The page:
Frederick M. Hueston, PhD

I had just woken up when my phone rang. One of my installer friends who I have known for years started telling me about this “effervescence” problem he was having on this limestone floor he recently installed. He kept going on and on about this effervescence problem. Just TMI, you know? Now, I’ve known this guy for over 30 years, and he has constantly used the word “effervescence” to describe this problem. So, I thought I would have a little fun with him.

I asked him, “Was the bubble small or large from the effervescence?” He paused for a minute and told me there were no bubbles, just this fine white powder on the floor. So I next asked him, “Then why is it effervescing?” He sounded confused, so I stopped and explained to him the difference between effervescence and ef-florescence.  I explained to him that when you pour a glass of ginger ale, the bubbles that you see are described as effervescence, and the white powder he is describing is efflorescence.  He remained silent for like 3 whole minutes, perhaps digesting this gem of wisdom, and then went on with the problem, this time using the proper terminology.

As I hung up the phone I thought about all the words I have heard contractors use over the years, and took out a pen and started to trying to recall them all. As I was jotting these down I thought about a 1940 show called The Bowery Boys and the main character “Slip” Mahoney  who was constantly using made-up words, or he misused certain words for comic effect. One of his famous malapropisms was, “I depreciate it!” instead of “I appreciate it!”  In case you’re wondering – a malapropism is defined as the use of a word in place of a similar sounding word.

So here are a few choice malapropisms I have commonly heard used in our industry:

Effervescence instead of efflorescence. This is my favorite, and I constantly hear contractors using this term. A good way to remember the proper term is to think of a florescent light tube.

instead of honing. When I hear this I want to ask the person using it “Where are the pigeons?”

instead of spalling. I have a Spalding basketball in my office and when I hear someone use that word I pick up the ball and say, “This is Spalding,” and then I point to the pits on my marble floor and say, “That is spalling.”

Black splash
instead of backsplash. Believe it or not, I have heard this several times throughout my career. Maybe they are referring to a black tile backsplash?

Verde Green
instead of just Verde or green. ‘Verde’ is the Italian word for green. So when you say Verde Green you’re basically saying “green-green” in two languages.

Butter joint
instead of butt joint – which is a pretty funny term all by itself. I often wonder if the person using the term butter joint thinks the stone or tile is grouted with butter – or something besides mortar?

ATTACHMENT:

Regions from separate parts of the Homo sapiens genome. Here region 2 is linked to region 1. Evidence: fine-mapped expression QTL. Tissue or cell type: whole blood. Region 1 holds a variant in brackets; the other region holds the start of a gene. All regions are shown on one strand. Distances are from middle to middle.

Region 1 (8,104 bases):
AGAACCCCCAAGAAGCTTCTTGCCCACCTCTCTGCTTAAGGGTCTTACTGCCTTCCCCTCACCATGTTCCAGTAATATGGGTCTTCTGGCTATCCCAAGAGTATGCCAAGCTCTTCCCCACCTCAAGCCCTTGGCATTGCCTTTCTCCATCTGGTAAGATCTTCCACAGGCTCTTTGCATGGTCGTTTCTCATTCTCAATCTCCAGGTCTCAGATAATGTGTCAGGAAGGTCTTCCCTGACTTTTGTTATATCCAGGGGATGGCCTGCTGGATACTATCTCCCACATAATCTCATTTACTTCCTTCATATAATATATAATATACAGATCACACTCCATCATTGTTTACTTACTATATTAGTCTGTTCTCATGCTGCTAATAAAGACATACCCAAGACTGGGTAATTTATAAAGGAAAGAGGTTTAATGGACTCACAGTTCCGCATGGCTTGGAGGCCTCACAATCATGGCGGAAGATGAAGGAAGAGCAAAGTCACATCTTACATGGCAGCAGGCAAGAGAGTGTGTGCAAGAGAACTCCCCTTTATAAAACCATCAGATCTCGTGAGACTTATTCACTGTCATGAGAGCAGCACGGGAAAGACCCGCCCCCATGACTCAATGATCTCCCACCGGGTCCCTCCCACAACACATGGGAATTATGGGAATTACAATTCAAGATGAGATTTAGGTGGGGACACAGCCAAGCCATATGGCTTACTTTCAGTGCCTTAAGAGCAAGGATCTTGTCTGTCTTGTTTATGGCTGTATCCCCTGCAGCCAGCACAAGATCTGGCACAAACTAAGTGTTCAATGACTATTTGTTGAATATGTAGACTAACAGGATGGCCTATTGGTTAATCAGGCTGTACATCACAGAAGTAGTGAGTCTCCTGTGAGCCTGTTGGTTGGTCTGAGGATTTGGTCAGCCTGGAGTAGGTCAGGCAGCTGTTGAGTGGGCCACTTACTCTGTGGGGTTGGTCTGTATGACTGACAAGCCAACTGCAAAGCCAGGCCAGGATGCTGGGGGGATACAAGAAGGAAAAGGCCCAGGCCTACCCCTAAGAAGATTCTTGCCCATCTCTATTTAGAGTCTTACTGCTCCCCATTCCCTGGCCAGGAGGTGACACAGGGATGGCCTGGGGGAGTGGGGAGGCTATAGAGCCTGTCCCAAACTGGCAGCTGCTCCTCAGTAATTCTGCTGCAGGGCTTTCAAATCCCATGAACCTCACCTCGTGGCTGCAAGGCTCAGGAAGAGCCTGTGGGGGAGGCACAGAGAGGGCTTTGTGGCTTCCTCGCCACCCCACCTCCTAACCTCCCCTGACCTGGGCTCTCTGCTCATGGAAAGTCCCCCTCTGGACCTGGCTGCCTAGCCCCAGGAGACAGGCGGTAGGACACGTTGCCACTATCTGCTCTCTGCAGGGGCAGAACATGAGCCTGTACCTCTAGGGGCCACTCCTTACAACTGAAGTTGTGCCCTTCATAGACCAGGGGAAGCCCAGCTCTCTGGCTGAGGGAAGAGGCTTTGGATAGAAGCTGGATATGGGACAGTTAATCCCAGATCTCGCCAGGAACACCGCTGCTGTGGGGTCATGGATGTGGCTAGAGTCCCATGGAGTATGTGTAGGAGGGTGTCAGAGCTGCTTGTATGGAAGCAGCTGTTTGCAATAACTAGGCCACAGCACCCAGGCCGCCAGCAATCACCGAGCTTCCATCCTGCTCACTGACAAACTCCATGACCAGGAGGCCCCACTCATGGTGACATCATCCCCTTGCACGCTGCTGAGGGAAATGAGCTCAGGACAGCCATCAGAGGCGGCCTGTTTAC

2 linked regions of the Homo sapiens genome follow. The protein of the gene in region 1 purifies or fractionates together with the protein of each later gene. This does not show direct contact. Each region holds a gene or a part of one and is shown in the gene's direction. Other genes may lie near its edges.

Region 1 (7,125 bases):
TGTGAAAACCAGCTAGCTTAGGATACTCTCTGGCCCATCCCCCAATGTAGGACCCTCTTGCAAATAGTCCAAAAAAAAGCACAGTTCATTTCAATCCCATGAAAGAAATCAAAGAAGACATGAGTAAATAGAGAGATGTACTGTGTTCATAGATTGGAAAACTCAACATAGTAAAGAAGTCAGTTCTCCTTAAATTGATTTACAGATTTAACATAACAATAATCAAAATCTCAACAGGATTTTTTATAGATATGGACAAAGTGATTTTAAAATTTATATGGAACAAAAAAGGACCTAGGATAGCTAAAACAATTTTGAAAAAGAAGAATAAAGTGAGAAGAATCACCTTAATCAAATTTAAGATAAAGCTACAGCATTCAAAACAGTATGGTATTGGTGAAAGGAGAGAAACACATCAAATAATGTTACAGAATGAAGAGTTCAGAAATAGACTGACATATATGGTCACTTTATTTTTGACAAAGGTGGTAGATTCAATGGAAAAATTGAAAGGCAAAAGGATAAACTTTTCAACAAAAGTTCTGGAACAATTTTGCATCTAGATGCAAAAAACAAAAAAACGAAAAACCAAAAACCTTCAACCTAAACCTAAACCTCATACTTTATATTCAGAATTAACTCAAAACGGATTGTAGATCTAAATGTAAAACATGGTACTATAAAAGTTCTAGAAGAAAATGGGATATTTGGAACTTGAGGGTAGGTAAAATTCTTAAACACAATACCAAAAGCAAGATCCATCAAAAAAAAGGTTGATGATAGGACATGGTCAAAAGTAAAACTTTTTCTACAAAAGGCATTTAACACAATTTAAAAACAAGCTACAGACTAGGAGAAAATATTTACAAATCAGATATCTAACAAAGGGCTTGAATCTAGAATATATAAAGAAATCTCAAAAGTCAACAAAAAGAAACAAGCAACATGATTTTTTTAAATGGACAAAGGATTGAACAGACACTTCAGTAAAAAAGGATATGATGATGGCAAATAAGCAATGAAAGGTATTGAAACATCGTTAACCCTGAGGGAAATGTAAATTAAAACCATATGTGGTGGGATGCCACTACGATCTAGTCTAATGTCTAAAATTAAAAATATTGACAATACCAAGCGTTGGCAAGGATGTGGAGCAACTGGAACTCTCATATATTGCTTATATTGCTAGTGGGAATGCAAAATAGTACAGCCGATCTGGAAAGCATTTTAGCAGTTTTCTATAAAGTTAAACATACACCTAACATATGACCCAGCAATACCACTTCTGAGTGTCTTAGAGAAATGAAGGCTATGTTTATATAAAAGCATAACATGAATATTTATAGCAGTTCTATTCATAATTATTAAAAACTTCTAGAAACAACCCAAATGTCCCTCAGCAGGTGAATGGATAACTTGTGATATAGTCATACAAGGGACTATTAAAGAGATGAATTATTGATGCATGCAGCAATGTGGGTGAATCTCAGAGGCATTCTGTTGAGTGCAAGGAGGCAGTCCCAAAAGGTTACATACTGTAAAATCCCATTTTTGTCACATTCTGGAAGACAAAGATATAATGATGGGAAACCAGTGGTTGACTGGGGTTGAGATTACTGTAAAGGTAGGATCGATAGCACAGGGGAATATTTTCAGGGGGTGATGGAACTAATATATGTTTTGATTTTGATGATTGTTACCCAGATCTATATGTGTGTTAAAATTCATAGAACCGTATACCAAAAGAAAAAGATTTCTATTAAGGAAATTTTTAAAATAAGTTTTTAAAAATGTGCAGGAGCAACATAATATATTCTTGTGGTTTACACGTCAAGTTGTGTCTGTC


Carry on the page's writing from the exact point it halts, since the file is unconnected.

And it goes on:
instead of mortar. Cement is the glue that holds the mortar together. So setting mortars used in our industry contain cement, but they are not pure cement. A setting mortar’s main ingredients are a combination of cement and aggregate.

Control joint
substituted for expansion joint – or vice-versa. A control joint is the joint in a concrete slab, and expansion joint is in a stone or tile installation to allow for, well, expansion and contraction in the material.

instead of polyester – I often hear both restoration and fabrication guys use the word epoxy as a general term for glues–because that’s what they mostly use. But there’s a big difference between epoxy and polyester. If you want to know more about the differences, check out my article on the subject, on .

instead of metamorphism. I once heard someone in a lecture talking about the three types of stone and he described marble as being a metamorkic rock. I wanted to ask what Robin William’s character from Mork and Mindy had to do with geology! Perhaps I should have just yelled  “Nanu-Nanu” from the back of the audience.

Natural cliff
finish instead of natural cleft. This person must have thought that certain slates are quarried off of a cliff, and hence called it a natural cliff.

Don’t feel bad – many famous and intelligent people have misused words. Here are some examples:

“Texas has a lot of electrical votes,” instead of “electoral.” Thanks, Yogi Berra.

We cannot let terrorists and rogue nations hold this nation hostile, or hold our allies hostile. – President George W. Bush

O’Hare Airport is “the crosswords of the nation” – Mayor Richard Daly

Some of these are funny, but if you don’t use the proper terms you may sound like you don’t know what you’re talking about, or you’re illiterate and incompetent. I’m sure there are others and if you have heard them, I would love to hear from you. 

Well, another case solved. My doctor told me I am drinking too much coffee, so I’m going to go grab a cup of decapitated coffee –  LOL!

The Stone Detective is a fictional character created by Dr. Frederick M. Hueston, PhD, written to entertain and educate. Dr. Fred has written over 33 books on stone and tile installations, fabrication and restoration and also serves as an expert for many legal cases across the world. Fred has also been writing for the
Slippery Rock Gazette for over 20 years. 

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